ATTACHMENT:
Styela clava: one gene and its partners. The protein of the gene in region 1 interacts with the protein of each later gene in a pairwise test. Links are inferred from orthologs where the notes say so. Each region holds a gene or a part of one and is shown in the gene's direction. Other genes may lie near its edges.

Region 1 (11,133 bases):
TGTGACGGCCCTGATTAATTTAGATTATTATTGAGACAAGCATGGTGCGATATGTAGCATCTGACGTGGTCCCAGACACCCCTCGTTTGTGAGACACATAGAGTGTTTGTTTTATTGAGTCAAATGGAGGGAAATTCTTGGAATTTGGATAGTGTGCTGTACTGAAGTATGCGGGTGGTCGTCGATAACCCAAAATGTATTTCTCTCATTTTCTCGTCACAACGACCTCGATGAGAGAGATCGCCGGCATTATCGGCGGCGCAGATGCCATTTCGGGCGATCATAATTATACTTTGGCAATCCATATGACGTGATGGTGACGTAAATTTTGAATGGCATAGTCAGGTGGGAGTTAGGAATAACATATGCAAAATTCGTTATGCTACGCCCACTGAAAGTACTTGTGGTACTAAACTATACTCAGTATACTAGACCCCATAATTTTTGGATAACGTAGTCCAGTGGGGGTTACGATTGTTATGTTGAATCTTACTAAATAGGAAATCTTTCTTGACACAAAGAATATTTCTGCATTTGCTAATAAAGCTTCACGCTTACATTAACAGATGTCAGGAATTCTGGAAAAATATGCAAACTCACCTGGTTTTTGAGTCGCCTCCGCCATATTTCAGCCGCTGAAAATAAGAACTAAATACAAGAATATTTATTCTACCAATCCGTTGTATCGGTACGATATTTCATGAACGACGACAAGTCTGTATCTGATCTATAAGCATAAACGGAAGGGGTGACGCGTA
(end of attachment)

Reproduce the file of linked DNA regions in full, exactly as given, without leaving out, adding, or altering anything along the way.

Styela clava: one gene and its partners. The protein of the gene in region 1 interacts with the protein of each later gene in a pairwise test. Links are inferred from orthologs where the notes say so. Each region holds a gene or a part of one and is shown in the gene's direction. Other genes may lie near its edges.

Region 1 (11,133 bases):
TGTGACGGCCCTGATTAATTTAGATTATTATTGAGACAAGCATGGTGCGATATGTAGCATCTGACGTGGTCCCAGACACCCCTCGTTTGTGAGACACATAGAGTGTTTGTTTTATTGAGTCAAATGGAGGGAAATTCTTGGAATTTGGATAGTGTGCTGTACTGAAGTATGCGGGTGGTCGTCGATAACCCAAAATGTATTTCTCTCATTTTCTCGTCACAACGACCTCGATGAGAGAGATCGCCGGCATTATCGGCGGCGCAGATGCCATTTCGGGCGATCATAATTATACTTTGGCAATCCATATGACGTGATGGTGACGTAAATTTTGAATGGCATAGTCAGGTGGGAGTTAGGAATAACATATGCAAAATTCGTTATGCTACGCCCACTGAAAGTACTTGTGGTACTAAACTATACTCAGTATACTAGACCCCATAATTTTTGGATAACGTAGTCCAGTGGGGGTTACGATTGTTATGTTGAATCTTACTAAATAGGAAATCTTTCTTGACACAAAGAATATTTCTGCATTTGCTAATAAAGCTTCACGCTTACATTAACAGATGTCAGGAATTCTGGAAAAATATGCAAACTCACCTGGTTTTTGAGTCGCCTCCGCCATATTTCAGCCGCTGAAAATAAGAACTAAATACAAGAATATTTATTCTACCAATCCGTTGTATCGGTACGATATTTCATGAACGACGACAAGTCTGTATCTGATCTATAAGCATAAACGGAAGGGGTGACGCGTA